Jan 21, 2002
On January 8, the Supreme Court ruled against a woman whose job left her permanently disabled. Ella Williams lost her job at a Toyota plant in Kentucky because a painful repetitive-stress injury to her arms and hands prevented her from doing her job.
Williams had filed suit against Toyota under the Americans with Disabilities Act of 1990, asking that Toyota give her a job suited to her injury so she could go on working.
Toyota claimed that Williams’ impairment, diagnosed as carpal tunnel syndrome, was “a specialized and idiosyncratic limitation.” They went on to say: “Repetitively wiping cars with arms at shoulder level is not a major life activity” and therefore she can’t sue under the act. Toyota argued that major life activities means working in general, and does not include a job of one’s choice.
Williams told the court that without accommodation her injuries would bar her from most jobs available to a Kentucky resident of modest education. There was no dispute that the job she had done at Toyota had caused her injuries.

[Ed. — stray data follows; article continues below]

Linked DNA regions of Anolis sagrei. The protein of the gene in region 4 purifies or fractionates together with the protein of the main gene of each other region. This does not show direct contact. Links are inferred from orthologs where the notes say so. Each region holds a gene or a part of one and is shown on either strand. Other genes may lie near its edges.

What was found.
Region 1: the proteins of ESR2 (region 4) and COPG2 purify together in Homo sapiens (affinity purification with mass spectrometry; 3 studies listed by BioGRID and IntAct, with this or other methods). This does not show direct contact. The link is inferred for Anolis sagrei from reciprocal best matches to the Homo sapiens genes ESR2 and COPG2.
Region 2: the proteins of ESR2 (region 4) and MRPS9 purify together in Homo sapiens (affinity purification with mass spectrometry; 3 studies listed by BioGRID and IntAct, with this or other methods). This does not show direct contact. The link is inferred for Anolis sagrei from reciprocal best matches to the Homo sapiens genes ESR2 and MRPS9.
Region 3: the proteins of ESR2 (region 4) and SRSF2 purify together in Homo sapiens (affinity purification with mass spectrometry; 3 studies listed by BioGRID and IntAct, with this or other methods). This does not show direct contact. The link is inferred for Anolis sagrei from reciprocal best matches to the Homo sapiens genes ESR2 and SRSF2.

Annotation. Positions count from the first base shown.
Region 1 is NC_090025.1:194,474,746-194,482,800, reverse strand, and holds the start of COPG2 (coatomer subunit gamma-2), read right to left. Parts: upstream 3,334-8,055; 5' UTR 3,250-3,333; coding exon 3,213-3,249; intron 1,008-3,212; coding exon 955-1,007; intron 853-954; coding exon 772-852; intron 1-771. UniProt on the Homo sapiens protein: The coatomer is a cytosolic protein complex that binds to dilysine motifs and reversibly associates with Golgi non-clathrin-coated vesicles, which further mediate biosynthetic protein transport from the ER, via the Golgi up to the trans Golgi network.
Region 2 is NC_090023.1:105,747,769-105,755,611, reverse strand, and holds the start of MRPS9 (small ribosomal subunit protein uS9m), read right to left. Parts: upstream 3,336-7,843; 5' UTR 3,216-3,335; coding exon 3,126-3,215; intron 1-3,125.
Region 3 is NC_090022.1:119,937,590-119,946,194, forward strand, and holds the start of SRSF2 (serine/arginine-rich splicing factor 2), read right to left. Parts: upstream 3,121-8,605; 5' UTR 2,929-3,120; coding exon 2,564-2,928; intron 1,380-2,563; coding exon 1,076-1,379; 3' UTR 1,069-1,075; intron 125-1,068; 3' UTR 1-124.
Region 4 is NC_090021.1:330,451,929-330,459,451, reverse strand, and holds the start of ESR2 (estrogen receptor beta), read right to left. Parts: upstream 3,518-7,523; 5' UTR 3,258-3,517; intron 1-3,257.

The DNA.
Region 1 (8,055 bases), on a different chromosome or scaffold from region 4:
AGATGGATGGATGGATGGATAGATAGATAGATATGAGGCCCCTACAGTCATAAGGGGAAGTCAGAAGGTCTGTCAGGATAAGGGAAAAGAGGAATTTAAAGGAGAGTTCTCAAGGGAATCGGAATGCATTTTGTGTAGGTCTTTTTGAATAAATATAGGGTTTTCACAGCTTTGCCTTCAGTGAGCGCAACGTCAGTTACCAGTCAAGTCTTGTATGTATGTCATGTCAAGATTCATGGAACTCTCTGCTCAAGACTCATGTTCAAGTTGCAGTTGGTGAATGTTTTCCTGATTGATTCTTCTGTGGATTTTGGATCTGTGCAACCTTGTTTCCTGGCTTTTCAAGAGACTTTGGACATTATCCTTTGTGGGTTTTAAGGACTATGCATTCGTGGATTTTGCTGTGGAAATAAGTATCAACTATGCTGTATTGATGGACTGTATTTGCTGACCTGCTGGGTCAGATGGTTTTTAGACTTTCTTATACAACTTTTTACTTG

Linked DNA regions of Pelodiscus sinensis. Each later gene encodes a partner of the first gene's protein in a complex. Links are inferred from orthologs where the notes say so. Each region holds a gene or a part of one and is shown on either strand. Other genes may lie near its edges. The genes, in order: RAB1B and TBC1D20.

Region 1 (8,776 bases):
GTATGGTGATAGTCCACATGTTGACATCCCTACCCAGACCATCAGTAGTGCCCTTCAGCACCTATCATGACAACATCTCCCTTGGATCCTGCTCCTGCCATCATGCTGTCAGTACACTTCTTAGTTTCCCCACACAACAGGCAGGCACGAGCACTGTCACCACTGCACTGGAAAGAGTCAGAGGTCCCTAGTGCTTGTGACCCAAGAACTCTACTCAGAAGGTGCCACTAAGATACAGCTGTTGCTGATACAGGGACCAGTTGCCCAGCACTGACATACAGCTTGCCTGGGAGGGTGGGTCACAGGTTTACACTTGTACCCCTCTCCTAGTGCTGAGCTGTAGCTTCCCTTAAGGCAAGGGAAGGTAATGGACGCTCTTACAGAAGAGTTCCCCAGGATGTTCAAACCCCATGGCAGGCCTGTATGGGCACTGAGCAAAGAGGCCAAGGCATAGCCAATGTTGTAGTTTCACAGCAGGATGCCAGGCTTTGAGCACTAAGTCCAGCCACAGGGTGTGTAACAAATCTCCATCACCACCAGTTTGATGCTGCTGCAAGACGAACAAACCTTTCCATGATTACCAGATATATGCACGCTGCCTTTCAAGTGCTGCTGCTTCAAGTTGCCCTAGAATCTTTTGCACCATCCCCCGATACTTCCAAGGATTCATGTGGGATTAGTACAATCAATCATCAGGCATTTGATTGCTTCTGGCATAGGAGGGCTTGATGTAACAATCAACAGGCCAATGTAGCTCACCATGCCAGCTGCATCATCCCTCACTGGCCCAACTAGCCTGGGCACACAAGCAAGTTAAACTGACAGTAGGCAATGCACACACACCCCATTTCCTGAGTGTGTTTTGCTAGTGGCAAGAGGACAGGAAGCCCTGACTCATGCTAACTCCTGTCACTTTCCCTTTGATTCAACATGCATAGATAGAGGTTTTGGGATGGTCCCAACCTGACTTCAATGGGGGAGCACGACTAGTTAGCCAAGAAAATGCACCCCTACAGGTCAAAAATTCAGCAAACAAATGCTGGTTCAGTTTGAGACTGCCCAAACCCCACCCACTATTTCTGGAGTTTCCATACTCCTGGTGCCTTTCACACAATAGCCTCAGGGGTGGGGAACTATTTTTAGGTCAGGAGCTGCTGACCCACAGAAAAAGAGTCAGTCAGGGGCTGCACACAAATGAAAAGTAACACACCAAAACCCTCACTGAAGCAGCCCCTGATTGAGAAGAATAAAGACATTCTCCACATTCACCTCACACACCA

Speaking for the majority on the court, Justice Sandra Day O’Connor agreed with Toyota, saying repetitive physical activity was not “of central importance to most people’s daily lives.” Apparently Justice O’Connor doesn’t think work is central to daily life!
Maybe for Supreme Court Justices, work is not central, but for the rest of us, paying our bills IS the major life activity.
The Supreme Court set a new precedent with Ella Williams’ case – one which will affect millions of workers. Some estimates are that almost 60 million Americans will suffer from chronic musculoskeletal disorders, such as carpal tunnel syndrome, by the year 2020.